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Churchyard Regulations (Monuments and Burials)

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EXETER DIOCESEExeter_Churchyard_Regulations_2013_pdf



You must have permission before putting up a headstone or plaque or other memorial in a churchyard or church burial ground. You can obtain this from the parish priest (called the rector, the vicar or the priest-in-charge) but he or she can give permission only if the memorial complies with these Regulations. You or your funeral director or monumental mason must complete the form at the end of the regulations and give it to the parish priest who will sign it and return it if he gives permission.

If you want something different it is open to you to apply to the Chancellor of the Diocese. You do this by petitioning for a faculty and the parish priest will explain who you should contact. This can be expensive and there is no guarantee that your application will be successful. Accordingly you may not be able to have what you want if it does not comply with these Regulations and you should think about this carefully before you decide that the interment should be in the churchyard or church burial ground. You may decide to have the interment elsewhere.

You should also be aware that the Regulations deal with the placing of flowers and vases on a grave. In some churchyards the Parochial Church Council makes additional regulations and you should read those carefully.

Responsibility for the safe installation of any memorial rests with the monumental mason. The person who purchased the memorial and, after that person’s death, the heirs of the deceased have an ongoing liability for its maintenance in a safe condition.

Finally, nationally agreed fees are payable for funerals, burials and memorials. The current fees are exhibited on the church notice board.

A. Who gives permission for a headstone or a memorial?

1. The purpose of the Regulations is:

i) to clarify the legal position respecting the erection of memorials and other matters which may require authorisation by faculty or otherwise;

ii) to ensure that the distinctive character of a churchyard will be preserved and that anything placed in it will be of good design and in harmony with the surroundings;

iii) generally to promote the care and maintenance of churchyards in accordance with a consistent policy throughout the Diocese.

2. The right of a parishioner in a churchyard (not closed by Order in Council) is confined to that of interment. The erection of a memorial over a grave remains a privilege, and strictly speaking, no memorial may be erected in a churchyard without the authority of the Chancellor of the Diocese in the form of a faculty.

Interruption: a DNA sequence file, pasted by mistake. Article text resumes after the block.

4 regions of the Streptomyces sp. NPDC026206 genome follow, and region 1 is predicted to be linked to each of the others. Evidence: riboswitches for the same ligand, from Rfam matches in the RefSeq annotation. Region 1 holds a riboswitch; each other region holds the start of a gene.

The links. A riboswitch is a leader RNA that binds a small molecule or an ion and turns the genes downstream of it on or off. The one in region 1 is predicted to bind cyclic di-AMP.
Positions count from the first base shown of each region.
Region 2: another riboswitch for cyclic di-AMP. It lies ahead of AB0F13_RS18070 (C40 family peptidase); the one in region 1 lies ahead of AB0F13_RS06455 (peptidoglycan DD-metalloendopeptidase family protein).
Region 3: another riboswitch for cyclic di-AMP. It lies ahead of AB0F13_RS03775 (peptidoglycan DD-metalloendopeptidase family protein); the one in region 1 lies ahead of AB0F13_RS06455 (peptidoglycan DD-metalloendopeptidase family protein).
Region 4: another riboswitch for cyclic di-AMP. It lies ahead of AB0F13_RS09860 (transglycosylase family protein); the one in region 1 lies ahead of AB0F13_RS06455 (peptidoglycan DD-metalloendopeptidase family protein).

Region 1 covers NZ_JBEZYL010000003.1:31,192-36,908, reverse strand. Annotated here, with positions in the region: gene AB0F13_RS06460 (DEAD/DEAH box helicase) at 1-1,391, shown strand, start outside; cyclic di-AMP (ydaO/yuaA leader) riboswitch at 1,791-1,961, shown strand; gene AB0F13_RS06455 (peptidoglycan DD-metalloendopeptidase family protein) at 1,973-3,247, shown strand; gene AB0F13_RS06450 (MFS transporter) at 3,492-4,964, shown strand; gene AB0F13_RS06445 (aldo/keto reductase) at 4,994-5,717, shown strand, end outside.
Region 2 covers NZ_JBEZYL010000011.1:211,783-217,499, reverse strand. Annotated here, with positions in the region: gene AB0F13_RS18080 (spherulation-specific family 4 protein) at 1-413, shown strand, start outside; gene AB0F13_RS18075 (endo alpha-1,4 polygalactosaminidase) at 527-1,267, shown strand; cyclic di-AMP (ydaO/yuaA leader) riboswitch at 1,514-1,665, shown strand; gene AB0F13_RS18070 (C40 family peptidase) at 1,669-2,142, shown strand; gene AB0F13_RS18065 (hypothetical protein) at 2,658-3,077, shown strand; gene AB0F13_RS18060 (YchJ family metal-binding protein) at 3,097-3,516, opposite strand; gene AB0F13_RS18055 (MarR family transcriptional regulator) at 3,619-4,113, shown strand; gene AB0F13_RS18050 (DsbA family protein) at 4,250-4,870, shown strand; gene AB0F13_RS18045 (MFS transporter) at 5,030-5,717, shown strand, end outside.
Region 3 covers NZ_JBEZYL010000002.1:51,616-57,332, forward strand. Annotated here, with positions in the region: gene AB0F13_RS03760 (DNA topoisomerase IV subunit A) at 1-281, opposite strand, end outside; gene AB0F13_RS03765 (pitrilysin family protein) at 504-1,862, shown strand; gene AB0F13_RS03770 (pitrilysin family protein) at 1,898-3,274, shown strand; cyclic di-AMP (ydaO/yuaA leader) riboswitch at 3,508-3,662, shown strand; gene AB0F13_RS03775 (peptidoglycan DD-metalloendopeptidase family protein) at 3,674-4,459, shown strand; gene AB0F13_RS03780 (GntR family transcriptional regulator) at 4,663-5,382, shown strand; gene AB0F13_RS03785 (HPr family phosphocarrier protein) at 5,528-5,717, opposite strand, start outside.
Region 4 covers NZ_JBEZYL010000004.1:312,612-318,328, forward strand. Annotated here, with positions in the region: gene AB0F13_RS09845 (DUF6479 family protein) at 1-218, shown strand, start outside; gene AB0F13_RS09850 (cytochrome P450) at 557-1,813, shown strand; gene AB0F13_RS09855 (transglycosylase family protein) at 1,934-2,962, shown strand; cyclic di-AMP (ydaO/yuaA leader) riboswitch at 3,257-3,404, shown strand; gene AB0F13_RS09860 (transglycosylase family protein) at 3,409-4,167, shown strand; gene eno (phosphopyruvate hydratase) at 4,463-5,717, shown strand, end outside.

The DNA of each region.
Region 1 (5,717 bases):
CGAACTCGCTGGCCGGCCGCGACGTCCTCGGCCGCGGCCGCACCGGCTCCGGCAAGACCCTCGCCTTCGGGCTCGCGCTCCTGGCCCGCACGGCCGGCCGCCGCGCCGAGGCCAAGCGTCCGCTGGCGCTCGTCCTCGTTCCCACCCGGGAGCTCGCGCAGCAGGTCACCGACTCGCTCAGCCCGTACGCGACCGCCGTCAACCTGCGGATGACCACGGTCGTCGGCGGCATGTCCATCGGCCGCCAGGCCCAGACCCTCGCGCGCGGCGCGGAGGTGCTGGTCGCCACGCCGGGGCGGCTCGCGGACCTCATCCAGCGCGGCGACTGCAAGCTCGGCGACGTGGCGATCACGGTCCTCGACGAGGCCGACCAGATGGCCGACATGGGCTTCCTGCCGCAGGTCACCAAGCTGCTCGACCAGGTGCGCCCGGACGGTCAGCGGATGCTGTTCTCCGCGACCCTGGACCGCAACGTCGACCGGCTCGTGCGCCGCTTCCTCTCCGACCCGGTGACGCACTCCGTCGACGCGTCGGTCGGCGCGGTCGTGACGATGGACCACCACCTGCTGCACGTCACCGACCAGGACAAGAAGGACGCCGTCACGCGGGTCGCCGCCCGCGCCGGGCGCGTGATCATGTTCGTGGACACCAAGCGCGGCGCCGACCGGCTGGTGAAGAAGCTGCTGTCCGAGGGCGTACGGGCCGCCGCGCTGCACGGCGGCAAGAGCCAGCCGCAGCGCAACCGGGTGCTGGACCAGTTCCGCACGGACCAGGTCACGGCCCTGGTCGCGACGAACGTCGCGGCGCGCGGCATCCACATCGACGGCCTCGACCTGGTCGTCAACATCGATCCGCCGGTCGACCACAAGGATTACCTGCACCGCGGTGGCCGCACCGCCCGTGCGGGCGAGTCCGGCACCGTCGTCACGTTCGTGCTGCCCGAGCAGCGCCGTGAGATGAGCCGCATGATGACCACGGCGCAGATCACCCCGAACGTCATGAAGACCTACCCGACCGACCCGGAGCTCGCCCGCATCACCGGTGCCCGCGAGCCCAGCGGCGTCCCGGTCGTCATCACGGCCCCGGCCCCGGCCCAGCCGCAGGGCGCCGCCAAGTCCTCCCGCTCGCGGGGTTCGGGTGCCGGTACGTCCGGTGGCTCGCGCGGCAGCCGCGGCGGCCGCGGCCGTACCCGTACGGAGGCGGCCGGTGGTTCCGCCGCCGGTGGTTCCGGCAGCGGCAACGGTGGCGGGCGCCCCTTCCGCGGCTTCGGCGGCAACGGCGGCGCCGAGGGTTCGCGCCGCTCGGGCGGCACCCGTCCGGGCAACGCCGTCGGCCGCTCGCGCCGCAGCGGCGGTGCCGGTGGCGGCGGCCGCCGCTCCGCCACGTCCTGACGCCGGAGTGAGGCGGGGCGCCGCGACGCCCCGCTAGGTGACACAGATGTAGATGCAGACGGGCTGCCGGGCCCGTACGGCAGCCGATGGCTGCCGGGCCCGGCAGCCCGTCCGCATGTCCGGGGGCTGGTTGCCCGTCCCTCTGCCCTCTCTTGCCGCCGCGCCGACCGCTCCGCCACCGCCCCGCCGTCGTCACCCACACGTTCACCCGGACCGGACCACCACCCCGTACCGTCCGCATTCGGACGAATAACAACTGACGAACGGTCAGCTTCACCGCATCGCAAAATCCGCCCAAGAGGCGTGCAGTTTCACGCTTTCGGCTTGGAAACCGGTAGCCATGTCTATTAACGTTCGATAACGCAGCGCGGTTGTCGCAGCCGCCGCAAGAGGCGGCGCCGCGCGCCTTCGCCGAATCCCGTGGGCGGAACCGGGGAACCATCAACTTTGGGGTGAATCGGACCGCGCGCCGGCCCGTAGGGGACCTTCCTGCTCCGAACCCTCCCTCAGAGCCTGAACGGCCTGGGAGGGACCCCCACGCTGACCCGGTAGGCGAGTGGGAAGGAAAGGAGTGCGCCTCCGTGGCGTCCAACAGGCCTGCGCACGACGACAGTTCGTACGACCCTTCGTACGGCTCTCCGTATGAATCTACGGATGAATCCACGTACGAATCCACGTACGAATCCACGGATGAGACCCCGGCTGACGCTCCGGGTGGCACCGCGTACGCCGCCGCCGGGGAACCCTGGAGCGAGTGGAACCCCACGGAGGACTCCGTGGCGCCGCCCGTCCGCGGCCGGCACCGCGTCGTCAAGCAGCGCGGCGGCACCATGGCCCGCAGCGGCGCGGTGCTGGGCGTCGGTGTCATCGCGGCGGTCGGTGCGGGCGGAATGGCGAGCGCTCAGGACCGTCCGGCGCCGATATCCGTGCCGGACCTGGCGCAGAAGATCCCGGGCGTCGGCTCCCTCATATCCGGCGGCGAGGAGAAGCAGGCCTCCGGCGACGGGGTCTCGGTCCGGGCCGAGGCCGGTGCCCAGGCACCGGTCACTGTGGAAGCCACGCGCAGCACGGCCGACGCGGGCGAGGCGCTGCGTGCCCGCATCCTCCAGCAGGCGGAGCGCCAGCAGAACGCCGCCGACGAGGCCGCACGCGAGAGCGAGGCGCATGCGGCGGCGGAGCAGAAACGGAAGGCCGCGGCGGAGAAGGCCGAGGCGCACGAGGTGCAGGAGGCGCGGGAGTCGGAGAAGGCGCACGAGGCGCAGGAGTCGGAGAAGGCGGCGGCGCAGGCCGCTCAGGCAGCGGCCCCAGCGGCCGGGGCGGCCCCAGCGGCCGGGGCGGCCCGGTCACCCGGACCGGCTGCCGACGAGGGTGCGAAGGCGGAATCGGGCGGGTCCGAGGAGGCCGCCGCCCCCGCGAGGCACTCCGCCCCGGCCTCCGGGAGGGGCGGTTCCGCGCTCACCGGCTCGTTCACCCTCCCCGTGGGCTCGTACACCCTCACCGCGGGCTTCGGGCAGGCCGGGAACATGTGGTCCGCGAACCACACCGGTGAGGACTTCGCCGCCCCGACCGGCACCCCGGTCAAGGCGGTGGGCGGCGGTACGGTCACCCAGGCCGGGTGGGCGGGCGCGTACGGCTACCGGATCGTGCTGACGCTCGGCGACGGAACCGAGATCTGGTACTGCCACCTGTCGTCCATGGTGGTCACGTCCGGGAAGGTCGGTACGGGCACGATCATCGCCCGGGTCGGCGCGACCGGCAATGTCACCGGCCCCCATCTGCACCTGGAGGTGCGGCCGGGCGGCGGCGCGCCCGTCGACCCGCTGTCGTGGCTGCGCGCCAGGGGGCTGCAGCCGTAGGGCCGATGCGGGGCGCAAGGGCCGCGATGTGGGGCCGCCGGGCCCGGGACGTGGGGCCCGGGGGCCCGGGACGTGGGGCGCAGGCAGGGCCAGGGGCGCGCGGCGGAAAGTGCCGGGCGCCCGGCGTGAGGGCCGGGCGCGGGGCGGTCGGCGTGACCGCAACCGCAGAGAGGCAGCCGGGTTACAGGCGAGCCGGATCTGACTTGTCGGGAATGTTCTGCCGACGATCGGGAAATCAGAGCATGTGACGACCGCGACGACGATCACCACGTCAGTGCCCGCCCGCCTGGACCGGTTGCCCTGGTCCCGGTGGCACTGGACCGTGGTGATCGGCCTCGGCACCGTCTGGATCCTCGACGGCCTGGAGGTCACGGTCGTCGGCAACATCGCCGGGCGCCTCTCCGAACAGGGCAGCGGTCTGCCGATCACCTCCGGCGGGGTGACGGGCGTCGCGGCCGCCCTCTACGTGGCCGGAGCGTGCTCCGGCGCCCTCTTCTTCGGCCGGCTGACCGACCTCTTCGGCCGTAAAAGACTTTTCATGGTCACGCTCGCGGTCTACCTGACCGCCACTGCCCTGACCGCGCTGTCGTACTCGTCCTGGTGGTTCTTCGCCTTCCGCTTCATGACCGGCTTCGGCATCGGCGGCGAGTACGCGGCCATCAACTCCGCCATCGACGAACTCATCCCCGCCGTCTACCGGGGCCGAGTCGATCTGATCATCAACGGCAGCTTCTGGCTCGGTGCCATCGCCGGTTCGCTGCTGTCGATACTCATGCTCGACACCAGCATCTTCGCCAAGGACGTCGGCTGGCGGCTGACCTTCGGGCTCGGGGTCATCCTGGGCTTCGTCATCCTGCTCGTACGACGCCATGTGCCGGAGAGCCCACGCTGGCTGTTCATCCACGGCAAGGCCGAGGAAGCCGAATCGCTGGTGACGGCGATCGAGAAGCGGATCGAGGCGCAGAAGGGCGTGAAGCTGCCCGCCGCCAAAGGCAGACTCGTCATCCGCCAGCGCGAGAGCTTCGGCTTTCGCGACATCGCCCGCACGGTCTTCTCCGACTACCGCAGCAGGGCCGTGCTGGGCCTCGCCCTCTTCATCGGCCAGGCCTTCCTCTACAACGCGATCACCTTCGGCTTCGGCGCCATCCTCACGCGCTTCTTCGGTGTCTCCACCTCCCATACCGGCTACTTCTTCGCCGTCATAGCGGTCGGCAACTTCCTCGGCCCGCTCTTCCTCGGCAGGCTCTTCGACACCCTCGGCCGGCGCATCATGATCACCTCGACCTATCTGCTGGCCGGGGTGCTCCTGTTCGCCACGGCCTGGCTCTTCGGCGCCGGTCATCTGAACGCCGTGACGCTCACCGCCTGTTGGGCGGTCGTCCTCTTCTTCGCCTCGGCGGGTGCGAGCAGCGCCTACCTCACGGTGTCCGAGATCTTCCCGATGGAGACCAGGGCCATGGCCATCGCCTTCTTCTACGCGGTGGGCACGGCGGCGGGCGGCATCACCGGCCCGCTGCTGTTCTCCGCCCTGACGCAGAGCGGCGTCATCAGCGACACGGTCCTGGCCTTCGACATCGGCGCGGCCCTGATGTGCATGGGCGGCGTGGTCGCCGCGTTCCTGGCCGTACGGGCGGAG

3. In practice the Chancellor has delegated this authority:

i) to the parish priest, who may normally grant permission for the erection of a memorial which conforms to these regulations; and

ii) to the Archdeacon, who (with the consent of the Parish Priest) with the agreement of the Diocesan Advisory Committee, may permit an individually designed and hand-crafted monument which is of artistic merit but which does not conform to these regulations. This power is given to encourage variety and the improvement of aesthetic standards. Applications of this type should be submitted to the DAC office.

4. Memorials which do not conform to these regulations, or cannot be permitted by the Archdeacon under his or her delegated power, must be specifically authorised by faculty.

B. Procedure for the introduction of memorials

1. An application, which includes a full description of the proposed work, must be submitted on the prescribed form (Annex A) to the parish priest for prior approval. Funeral directors, monumental masons and others may obtain the forms from the Diocesan Office.

2. A minimum period of six months should elapse between the burial of a person to be commemorated and the erection of a permanent memorial, to allow the ground to settle.

C. Headstones and bases

1. Upright headstones must be

 no more than 4 ft (1228 mm) high, measured from the surface of the ground                                        no more than 3 ft (915 mm) wide                                                                                                      no more than 6” (150 mm) thick. Slate memorials must be no less than 1 ó” (38mm) thick.

In the case of infant burials, the headstone should be                                                                               no more than 15” (375 mm) wide x 33” (825 mm) high, measured from the surface of the ground           no less than 12” (300 mm) wide x 19” (475 mm) high, measured from the surface of the ground

2. Horizontal ledgers or flat stones

Horizontal ledgers or flat stones, either flush with the turf or raised not more than 9” (225 mm) above a base, which must extend no less than 3” (75 mm) all round, and itself be flush with the turf or below turf level and must not be larger than 7 ft (2100 mm) by 3 ft (900 mm) overall, including the base.

3. Base

A headstone may stand on a base of the same stone, which is to be an integral part of the design and does not project more than 8” (200 mm) in front of the headstone.

4. Foundation slab